Nearly 2,600 MPS officers injured while using force each year, data suggests
Data collected on police use of force has revealed that seven Metropolitan Police Service (MPS) officers are injured every day.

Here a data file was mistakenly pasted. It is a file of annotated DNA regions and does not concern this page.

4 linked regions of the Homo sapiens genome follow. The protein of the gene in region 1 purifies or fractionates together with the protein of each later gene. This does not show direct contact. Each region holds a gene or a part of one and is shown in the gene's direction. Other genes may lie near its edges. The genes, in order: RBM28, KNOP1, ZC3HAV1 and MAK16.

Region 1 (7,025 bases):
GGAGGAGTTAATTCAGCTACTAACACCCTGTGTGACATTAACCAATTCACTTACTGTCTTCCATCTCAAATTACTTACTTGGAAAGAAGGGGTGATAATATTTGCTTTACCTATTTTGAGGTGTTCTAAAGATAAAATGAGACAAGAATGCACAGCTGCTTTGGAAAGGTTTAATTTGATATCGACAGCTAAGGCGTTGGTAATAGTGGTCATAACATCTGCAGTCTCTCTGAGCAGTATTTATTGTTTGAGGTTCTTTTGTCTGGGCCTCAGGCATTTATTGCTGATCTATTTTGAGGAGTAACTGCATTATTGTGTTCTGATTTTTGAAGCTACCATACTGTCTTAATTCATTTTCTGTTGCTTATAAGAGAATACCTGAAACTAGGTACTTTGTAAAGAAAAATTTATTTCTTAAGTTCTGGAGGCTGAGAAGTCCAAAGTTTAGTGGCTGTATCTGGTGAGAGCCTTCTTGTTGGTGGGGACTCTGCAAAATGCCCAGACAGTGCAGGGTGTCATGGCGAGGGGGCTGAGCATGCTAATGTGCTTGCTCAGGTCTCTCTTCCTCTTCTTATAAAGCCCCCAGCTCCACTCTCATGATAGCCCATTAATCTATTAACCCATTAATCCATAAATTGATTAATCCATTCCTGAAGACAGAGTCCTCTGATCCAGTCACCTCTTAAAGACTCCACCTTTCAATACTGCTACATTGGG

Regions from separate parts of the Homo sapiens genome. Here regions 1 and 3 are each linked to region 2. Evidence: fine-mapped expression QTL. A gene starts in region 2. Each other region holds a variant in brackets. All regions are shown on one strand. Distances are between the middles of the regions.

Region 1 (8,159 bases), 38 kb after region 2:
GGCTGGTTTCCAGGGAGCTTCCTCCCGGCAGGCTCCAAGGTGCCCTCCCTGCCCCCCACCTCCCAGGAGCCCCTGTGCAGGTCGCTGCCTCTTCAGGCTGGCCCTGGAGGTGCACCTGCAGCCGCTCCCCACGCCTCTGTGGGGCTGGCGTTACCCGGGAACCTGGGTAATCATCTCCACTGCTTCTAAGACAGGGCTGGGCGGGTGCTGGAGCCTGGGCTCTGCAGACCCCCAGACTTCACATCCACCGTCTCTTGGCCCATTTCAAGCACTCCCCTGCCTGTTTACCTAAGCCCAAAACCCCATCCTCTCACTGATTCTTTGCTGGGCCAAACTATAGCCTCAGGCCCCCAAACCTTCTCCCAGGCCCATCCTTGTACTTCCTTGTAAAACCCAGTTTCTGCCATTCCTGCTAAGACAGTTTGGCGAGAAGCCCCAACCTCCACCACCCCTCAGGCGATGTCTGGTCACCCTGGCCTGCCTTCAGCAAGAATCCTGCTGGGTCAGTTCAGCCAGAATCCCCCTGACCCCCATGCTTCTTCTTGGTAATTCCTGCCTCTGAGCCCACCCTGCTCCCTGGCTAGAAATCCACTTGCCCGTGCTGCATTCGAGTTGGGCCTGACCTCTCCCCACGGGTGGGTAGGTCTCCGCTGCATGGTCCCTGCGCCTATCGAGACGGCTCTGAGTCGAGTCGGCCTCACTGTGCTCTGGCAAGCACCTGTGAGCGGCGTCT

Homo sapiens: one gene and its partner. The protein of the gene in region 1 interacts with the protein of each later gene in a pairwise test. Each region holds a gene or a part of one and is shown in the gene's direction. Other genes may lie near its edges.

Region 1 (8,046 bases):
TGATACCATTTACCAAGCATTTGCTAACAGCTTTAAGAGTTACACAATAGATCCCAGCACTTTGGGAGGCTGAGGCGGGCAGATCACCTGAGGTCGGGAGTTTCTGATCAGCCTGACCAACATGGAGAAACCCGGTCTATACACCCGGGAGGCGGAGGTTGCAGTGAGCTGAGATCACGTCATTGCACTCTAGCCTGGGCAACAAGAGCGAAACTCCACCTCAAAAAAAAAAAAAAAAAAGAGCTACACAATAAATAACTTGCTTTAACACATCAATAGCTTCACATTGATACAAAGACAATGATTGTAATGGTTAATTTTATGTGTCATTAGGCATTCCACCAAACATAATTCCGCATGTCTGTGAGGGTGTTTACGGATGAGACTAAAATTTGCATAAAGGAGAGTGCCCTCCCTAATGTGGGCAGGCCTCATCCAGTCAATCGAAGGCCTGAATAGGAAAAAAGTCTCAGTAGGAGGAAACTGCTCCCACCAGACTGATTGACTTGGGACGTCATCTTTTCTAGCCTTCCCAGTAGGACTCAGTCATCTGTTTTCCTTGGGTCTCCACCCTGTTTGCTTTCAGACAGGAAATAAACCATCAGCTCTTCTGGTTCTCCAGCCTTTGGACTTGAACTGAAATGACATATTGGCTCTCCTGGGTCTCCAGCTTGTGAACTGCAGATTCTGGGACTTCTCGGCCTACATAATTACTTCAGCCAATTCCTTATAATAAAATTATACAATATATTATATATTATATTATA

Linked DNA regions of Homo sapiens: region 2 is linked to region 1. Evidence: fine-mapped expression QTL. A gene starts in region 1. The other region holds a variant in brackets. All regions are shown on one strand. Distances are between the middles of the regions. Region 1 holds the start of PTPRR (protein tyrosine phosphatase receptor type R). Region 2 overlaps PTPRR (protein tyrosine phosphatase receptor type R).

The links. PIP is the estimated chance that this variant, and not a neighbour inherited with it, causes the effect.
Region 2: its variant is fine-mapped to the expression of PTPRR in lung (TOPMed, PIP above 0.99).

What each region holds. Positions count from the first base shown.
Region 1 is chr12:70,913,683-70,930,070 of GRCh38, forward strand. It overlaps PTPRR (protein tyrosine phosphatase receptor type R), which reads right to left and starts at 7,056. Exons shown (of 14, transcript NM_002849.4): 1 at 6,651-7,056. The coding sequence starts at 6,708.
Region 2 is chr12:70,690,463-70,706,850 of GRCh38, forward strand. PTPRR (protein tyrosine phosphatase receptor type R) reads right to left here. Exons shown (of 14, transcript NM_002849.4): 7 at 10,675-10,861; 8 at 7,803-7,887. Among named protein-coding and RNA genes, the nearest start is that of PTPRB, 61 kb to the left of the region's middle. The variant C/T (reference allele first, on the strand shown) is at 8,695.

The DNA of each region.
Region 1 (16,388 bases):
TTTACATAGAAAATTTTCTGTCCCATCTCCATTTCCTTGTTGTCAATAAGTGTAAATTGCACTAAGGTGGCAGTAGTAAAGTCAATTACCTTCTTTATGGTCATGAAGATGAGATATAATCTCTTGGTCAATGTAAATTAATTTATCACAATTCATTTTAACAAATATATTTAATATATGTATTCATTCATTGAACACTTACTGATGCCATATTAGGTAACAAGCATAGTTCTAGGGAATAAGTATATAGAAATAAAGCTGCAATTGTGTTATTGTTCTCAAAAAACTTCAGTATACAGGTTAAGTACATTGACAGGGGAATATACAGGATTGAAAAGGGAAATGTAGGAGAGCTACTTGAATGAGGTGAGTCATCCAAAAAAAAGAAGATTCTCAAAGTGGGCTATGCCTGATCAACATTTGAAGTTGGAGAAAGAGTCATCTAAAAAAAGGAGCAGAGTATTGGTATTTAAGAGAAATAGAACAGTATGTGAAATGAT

Data collected on police use of force has revealed that seven Metropolitan Police Service (MPS) officers are injured every day. More than 630 officers received minor injuries while applying force between April and June this year. Another ten officers sustained severe wounds. The figures, released under a new national transparency requirement, suggest as many as 2,572 officers are being injured while restraining suspects each year. MPS officers used force 12,605 times in total over the three-month period. Commander Matt Twist said collecting this data represents a positive step for the MPS. It gives senior officers an enhanced ability to scrutinise the decisions officers take daily, and help influence the way we train officers in use of force tactics, and to ensure we are giving them the right equipment, he added. It will also ensure transparency to the public who will get a better idea of what officers face on a day-to-day basis. Compliant handcuffing was the most common tactic used during use of force incidents with nearly 5,400 occurrences. However, non-compliant handcuffing was used 3,174 times, and officers had to use unarmed skills on 3,225 occasions. Almost half of the 1,102 incidents where Tasers were deployed involved suspects simply being red-dotted, and the devices were discharged 100 times over the period. Firearms were aimed at suspects 281 times more than three a day but were only fired twice. The largest proportion of people detained were white (45 per cent) but 36 per cent were black, compared with approximately 13 per cent of Londons population. Nearly 14 per cent of people were believed to have mental health issues, and 96 use of force incidents occurred in mental health settings. Another 55 incidents were recorded in ambulances. The statistics are being released due to a new transparency initiative launched by the National Police Chiefs Council in April. The data is intended to show which tactics are more effective at preventing harm to officers and suspects. However, the MPS said it has not evaluated the figures as yet to show which methods of restraint are most commonly features in injury incidents. Some of the information will be submitted to the Home Office as part of the annual data return. However, West Midlands Police has refused to complete the ten-page NPCC form, as Chief Constable Dave Thompson believes the process is unnecessarily bureaucratic. Mr Twist claims the system used by the MPS takes about two to three minutes to complete. He added: The process of recording can be very quick. He hopes that in the future, it will be completed through an app on officers mobile devices. Other forces that have released their data include: Bedfordshire Police; Hertfordshire Constabulary; Cambridgeshire Constabulary; British Transport Police; Thames Valley Police; Hampshire Constabulary; South Wales Police; Nottinghamshire Police; Cumbria Constabulary; and Derbyshire Constabulary. The Kent, West Yorkshire, Durham and Sussex forces intend to publish their figures over the next few weeks.